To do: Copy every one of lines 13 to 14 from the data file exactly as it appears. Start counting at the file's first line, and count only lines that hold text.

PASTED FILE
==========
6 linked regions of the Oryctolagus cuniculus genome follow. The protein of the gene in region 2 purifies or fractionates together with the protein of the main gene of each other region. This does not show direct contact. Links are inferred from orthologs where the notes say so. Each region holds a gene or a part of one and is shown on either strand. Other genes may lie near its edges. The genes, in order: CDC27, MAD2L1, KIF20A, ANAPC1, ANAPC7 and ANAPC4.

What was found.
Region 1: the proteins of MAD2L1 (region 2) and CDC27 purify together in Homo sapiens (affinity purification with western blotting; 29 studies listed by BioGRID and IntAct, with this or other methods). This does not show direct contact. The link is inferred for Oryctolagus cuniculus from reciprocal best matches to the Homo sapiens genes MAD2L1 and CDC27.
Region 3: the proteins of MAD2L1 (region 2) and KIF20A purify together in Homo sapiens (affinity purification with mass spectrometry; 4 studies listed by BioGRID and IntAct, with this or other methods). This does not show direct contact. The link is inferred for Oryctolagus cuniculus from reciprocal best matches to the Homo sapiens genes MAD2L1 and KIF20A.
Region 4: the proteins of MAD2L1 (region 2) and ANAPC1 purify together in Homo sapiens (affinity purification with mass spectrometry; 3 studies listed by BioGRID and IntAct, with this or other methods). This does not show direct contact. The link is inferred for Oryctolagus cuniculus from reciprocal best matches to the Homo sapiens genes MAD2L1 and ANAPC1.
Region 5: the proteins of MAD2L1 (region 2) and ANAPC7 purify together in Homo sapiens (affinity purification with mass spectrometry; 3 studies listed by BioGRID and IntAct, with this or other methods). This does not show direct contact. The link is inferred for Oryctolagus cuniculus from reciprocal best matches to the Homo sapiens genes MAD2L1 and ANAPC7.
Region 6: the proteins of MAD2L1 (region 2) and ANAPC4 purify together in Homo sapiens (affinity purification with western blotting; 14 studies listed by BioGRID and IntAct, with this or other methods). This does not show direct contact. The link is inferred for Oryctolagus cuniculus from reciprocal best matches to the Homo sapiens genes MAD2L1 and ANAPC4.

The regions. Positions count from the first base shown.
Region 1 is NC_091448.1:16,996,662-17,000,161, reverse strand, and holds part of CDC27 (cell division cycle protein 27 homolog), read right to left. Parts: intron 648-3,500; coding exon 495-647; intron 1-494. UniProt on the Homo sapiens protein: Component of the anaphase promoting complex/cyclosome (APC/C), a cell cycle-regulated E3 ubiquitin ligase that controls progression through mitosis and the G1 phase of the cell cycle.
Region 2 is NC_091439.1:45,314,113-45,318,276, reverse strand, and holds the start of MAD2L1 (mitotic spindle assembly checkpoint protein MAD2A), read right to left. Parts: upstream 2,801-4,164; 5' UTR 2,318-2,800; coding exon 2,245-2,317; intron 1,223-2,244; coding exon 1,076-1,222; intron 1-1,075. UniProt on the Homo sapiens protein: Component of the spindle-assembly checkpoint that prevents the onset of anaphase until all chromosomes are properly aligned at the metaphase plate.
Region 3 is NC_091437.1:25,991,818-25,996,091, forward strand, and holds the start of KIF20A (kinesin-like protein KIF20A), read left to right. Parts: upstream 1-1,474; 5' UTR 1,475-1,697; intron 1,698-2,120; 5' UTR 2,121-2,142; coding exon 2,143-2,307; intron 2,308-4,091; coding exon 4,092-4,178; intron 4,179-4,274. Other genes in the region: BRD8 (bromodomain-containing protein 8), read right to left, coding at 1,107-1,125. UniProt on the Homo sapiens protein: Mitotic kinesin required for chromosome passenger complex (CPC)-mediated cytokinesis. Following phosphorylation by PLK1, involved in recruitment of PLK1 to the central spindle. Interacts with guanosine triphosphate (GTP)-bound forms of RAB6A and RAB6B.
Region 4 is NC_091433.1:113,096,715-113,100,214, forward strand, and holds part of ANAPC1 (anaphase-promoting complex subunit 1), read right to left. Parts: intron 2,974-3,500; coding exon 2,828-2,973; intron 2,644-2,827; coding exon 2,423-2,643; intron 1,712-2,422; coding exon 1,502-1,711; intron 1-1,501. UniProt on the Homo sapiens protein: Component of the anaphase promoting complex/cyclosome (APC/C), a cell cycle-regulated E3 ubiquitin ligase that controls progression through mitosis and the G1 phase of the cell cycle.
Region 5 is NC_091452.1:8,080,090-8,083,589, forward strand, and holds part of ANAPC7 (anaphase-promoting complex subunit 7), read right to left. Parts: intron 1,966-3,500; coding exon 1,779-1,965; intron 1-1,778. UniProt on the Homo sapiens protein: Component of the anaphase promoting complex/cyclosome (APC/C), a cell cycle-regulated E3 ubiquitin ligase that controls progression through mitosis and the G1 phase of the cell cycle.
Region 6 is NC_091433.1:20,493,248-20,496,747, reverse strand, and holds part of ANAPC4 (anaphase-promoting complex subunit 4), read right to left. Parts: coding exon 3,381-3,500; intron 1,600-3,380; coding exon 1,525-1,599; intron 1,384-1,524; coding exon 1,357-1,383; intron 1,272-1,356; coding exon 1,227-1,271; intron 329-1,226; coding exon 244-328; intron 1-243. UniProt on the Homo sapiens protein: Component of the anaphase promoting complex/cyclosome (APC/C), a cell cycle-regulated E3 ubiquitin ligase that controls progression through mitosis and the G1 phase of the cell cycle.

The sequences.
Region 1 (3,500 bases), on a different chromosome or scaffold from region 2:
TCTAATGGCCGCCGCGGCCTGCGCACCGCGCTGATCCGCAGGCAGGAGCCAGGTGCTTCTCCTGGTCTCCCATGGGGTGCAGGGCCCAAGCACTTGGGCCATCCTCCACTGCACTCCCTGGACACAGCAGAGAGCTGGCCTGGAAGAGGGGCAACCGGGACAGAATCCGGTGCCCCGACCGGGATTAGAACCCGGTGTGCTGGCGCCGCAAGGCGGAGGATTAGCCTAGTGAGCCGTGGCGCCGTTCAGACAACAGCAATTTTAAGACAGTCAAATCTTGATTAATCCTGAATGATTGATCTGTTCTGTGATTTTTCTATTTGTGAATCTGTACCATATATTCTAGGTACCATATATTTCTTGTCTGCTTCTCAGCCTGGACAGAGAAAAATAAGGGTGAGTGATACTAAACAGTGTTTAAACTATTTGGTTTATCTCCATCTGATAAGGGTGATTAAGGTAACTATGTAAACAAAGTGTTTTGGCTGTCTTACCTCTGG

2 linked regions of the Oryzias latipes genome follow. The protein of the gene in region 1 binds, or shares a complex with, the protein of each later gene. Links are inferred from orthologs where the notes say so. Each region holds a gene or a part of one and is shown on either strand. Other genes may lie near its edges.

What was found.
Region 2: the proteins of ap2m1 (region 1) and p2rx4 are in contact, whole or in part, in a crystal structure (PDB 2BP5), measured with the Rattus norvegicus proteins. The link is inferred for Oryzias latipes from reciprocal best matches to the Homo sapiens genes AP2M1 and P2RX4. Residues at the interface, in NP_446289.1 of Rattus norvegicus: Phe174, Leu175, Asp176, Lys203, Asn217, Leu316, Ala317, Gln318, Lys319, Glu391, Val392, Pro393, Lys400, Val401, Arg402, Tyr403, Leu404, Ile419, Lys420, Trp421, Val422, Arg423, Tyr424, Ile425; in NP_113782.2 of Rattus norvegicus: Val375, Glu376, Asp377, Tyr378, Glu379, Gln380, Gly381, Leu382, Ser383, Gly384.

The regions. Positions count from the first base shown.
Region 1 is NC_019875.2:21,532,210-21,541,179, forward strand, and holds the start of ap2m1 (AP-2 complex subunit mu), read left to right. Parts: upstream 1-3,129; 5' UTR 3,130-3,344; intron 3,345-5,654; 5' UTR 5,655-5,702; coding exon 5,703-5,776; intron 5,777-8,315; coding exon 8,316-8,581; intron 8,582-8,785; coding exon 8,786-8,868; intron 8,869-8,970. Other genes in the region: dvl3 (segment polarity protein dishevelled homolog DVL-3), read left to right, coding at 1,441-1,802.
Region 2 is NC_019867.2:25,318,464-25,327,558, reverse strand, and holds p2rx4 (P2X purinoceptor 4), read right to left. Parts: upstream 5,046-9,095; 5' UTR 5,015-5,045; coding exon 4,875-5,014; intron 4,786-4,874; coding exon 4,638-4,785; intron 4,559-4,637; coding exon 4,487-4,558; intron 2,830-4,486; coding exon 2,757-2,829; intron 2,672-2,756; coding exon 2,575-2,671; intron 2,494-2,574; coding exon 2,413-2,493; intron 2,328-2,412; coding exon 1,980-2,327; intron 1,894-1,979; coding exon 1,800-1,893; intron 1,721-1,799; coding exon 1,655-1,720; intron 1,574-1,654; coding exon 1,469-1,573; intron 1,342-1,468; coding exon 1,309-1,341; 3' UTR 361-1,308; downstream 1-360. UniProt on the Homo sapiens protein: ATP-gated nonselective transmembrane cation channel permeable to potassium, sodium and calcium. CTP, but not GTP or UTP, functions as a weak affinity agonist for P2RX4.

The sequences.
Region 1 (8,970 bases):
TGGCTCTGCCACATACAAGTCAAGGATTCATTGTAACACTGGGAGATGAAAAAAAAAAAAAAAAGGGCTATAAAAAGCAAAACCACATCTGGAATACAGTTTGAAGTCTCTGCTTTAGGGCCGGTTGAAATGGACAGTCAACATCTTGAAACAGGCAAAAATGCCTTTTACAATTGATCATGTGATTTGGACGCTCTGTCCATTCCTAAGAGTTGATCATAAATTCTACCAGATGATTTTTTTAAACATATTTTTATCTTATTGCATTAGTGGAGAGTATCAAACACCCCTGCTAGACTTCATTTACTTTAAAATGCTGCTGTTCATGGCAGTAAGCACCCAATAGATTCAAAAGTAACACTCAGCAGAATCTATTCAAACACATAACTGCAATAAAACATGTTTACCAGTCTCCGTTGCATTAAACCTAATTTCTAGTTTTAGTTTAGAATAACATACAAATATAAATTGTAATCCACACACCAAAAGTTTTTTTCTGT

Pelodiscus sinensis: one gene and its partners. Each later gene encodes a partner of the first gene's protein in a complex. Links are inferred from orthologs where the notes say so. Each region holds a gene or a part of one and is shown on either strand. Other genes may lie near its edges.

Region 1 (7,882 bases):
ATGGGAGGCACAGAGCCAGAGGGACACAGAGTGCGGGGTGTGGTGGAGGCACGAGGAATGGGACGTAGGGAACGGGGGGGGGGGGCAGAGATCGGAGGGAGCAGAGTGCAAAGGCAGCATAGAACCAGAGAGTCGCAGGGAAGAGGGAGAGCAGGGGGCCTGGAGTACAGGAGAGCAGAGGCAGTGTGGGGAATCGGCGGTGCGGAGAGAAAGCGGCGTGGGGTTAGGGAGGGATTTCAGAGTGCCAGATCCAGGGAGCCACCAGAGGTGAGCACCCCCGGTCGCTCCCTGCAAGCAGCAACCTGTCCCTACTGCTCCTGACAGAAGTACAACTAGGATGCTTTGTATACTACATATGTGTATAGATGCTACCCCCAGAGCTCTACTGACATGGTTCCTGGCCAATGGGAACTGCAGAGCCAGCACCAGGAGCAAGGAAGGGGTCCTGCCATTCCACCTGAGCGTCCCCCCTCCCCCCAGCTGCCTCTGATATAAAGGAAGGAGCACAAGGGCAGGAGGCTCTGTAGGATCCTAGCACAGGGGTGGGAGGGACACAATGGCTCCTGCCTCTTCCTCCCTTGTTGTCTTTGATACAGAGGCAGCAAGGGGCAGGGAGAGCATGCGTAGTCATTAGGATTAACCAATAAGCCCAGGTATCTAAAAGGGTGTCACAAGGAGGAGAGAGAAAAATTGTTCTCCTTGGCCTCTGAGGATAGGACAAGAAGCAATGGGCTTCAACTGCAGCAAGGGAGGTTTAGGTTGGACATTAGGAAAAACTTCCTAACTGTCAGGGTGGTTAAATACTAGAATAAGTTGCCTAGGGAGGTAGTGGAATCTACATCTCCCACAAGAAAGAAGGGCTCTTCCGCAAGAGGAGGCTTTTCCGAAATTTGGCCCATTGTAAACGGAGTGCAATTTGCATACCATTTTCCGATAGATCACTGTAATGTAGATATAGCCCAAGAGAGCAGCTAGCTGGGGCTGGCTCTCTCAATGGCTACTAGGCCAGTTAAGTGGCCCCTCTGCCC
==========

Region 5 is NC_091452.1:8,080,090-8,083,589, forward strand, and holds part of ANAPC7 (anaphase-promoting complex subunit 7), read right to left. Parts: intron 1,966-3,500; coding exon 1,779-1,965; intron 1-1,778. UniProt on the Homo sapiens protein: Component of the anaphase promoting complex/cyclosome (APC/C), a cell cycle-regulated E3 ubiquitin ligase that controls progression through mitosis and the G1 phase of the cell cycle.
Region 6 is NC_091433.1:20,493,248-20,496,747, reverse strand, and holds part of ANAPC4 (anaphase-promoting complex subunit 4), read right to left. Parts: coding exon 3,381-3,500; intron 1,600-3,380; coding exon 1,525-1,599; intron 1,384-1,524; coding exon 1,357-1,383; intron 1,272-1,356; coding exon 1,227-1,271; intron 329-1,226; coding exon 244-328; intron 1-243. UniProt on the Homo sapiens protein: Component of the anaphase promoting complex/cyclosome (APC/C), a cell cycle-regulated E3 ubiquitin ligase that controls progression through mitosis and the G1 phase of the cell cycle.